The Royals declined their option on Joakim Soria, who missed all of 2012 after requiring Tommy John Surgery. As I’m sure many have said by now (sorry if I can’t credit you; I’ve been Internet-blind for some time now!), giving him a contract heavily loaded in incentives would be a great move; I’m sure all 30 teams, including the Royals, will be after Soria. There is another Tommy John patient worth kicking the tires on with a similar deal, and that’s Ryan Madson. Yes, I’m getting a bit video game-ish with the ‘load your bullpen with former closers’ rosterbating here, but I think both of those guys are realistic options. They’d be most valuable in the ‘doomsday’ no Mo/no Soriano scenario, but even if Rivera and Soriano do return, the Yankees should take a look at Soria and Madson.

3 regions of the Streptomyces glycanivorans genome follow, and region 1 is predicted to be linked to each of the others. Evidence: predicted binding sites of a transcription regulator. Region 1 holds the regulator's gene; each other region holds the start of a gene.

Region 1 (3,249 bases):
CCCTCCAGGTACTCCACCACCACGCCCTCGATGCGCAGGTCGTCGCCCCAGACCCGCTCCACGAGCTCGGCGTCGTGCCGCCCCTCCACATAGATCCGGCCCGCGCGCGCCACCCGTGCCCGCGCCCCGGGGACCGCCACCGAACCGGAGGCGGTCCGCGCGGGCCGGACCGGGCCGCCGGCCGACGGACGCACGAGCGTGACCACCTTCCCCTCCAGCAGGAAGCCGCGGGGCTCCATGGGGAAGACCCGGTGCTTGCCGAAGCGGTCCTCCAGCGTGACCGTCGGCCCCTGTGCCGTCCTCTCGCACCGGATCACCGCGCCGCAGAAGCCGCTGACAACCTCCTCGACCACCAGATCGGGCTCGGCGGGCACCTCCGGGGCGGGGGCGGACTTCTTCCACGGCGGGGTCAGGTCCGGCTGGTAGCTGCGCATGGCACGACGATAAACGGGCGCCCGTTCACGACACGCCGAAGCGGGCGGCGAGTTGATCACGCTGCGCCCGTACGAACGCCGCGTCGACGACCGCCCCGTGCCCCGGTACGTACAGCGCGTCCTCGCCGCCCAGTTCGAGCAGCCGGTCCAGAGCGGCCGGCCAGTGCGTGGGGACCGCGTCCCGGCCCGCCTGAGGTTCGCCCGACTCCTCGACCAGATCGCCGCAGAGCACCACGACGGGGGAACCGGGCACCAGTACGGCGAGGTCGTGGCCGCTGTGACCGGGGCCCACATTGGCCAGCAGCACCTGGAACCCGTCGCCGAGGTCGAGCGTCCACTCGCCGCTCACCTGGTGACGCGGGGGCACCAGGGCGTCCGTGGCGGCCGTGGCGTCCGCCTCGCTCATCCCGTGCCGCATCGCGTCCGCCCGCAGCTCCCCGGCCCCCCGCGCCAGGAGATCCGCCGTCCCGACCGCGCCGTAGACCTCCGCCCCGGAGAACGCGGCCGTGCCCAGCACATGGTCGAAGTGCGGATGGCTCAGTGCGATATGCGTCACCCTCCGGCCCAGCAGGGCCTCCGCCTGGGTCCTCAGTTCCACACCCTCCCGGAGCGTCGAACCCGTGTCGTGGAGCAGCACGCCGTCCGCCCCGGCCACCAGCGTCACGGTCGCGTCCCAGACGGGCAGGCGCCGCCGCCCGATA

About Matt Imbrogno

A native and resident of the Mean Streets of Southwestern Connecticut, Matt is a narcissistic, misanthropic 20something English teacher who lives by a simple creed: Yankees Only.

6 thoughts on “The 2013 bullpen

  1. You mention Soria and Madson…I know Madson is 32 years old, but Soria and how about Jonathan Broxton? They are 28 years old and could be given a multi year deal…and hopefully not fall off a cliff. They could be seeing some good years in the next 3-4 and it’d be a shame for someone else to get those. If we need two relivers, I’d say Broxton and Soria. Then get Taylor Buchholz and Evan Meek to sign minor league deals as insurance!

  2. Also…is there anyway that we can acquire one free agent OF and one OF via trade and then flip Granderson for some pitching? I’d think we could get O’Flaherty and Varvaro, maybe even Gearrin too for him from Atlanta. What do you think?